Wild animals are being run over on highways in Colombia

A dead animal by the road, photo: Skilpad via Canva
A dead animal by the road, photo: Skilpad via Canva

Imagine driving for more than four hours on your way to the ocean, and out of nowhere, a raccoon crosses the road, and you don’t have enough time to stop! Several species of wildlife, including those that are endangered, take their last steps on highways in Colombia.

In 2019, more than 2500 wild animals were found dead on the side of the road: 58% of these animals were mammals, 17% birds, 22% reptiles, and 3% are amphibians.

Colombia has 16,600 kilometers of only highways. This is something positive for road and civil development, but authorities must take measures to ensure the safety of wildlife.

These highways often have few traffic signs, many curves and go through areas that are heavily populated by wildlife like raccoons, possums, anteaters, squirrels, foxes, owls, eagles and black vultures.

Forensic Veterinary Medicine
The most common reason for roadkill is accidental run over. However, it has been discovered that drivers sometimes intentionally run over animals for entertainment purposes or due to road rage.

Forensic Veterinary Medicine has revealed that depending on the angle and appearance of the post-mortem injuries an animal has after being run over, scientists can identify if it was done intentionally or by accident. Together with Colombian police, forensic veterinary investigators seek justice for the animals killed on purpose.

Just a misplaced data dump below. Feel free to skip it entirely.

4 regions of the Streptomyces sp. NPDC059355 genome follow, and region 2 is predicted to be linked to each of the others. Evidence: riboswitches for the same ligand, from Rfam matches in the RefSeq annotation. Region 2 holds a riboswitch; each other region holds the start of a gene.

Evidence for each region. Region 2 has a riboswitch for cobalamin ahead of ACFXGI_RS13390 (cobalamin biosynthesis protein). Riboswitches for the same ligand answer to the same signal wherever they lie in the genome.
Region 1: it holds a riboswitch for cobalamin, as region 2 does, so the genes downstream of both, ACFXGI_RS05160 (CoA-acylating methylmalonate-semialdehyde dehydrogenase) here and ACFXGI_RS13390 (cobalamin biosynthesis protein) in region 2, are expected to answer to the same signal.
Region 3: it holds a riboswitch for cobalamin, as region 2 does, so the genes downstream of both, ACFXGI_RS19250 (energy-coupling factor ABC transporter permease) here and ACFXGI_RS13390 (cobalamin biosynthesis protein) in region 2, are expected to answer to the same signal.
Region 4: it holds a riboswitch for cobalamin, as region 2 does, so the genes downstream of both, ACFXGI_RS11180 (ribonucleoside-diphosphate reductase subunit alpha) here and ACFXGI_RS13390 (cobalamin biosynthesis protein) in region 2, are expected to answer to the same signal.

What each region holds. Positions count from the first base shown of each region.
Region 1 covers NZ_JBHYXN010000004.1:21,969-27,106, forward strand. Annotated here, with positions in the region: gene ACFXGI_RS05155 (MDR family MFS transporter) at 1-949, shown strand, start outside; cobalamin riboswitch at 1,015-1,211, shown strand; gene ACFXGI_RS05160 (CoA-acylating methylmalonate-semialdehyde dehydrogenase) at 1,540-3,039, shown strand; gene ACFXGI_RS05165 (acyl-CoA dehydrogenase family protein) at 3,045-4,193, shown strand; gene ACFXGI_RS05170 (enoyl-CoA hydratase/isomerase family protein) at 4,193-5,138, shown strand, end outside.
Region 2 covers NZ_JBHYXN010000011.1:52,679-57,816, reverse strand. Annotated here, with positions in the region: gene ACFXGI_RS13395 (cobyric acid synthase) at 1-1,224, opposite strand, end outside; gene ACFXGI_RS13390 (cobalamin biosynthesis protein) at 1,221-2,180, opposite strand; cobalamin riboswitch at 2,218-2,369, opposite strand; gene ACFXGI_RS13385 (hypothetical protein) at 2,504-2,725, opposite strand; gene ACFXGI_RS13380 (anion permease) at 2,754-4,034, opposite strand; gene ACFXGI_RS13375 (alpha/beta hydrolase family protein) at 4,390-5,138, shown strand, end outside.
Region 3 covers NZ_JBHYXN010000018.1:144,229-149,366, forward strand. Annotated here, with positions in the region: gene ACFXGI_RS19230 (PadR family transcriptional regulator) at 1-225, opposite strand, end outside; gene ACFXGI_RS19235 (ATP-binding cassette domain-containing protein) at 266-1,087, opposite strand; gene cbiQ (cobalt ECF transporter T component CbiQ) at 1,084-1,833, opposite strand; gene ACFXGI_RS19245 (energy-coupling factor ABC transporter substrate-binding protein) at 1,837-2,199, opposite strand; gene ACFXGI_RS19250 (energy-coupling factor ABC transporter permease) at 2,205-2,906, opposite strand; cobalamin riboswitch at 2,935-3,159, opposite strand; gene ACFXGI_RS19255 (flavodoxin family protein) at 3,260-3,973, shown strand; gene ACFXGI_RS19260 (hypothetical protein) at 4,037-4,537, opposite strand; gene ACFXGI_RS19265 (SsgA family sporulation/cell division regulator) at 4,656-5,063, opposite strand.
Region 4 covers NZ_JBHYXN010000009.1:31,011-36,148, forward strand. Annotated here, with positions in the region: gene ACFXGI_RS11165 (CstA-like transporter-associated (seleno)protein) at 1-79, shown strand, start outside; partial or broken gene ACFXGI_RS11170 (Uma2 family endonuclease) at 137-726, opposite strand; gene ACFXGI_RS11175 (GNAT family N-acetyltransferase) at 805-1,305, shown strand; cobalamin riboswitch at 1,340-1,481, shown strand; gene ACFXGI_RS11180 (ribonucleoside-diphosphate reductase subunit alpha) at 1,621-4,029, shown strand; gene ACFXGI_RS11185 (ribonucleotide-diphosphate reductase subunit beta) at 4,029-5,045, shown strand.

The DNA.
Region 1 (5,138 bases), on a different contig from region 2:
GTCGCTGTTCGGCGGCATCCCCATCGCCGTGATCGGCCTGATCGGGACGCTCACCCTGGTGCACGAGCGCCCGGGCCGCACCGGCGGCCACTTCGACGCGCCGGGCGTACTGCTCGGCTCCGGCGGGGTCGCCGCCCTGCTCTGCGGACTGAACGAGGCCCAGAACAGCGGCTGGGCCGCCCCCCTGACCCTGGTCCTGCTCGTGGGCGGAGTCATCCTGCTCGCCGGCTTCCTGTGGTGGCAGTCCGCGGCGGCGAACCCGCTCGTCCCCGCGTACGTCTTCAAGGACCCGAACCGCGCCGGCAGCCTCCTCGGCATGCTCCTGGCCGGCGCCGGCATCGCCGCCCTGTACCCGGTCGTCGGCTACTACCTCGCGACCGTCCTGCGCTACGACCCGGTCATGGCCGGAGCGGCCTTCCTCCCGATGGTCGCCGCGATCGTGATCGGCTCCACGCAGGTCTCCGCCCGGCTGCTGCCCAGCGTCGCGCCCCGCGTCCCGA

Collecting data
Red Colombiana de Seguimiento de Fauna Atropellada (REFOSCA) has created an app so people can photograph and georeference a dead animal on the road. With this data, they try to find solutions to protect the animals from getting hit.

Solutions are slowly being implemented, such as bridges for wildlife, ropes, traffic signs and educational campaigns for drivers.

Colombia is one of the most biodiverse countries in the world due to its positioning on the Latin American continent. The country has multiple ecosystems, thermal floors and a wide variety of plants that make it a preferred area for wild animals.

This story has been written by Sara Castano Correa, who lives in Colombia. The Animal Reader is an animal news website and is always looking for writers who want to contribute stories about animal welfare and animal rights in their country. If you’re interested, send us a mail: info@theanimalreader.com.

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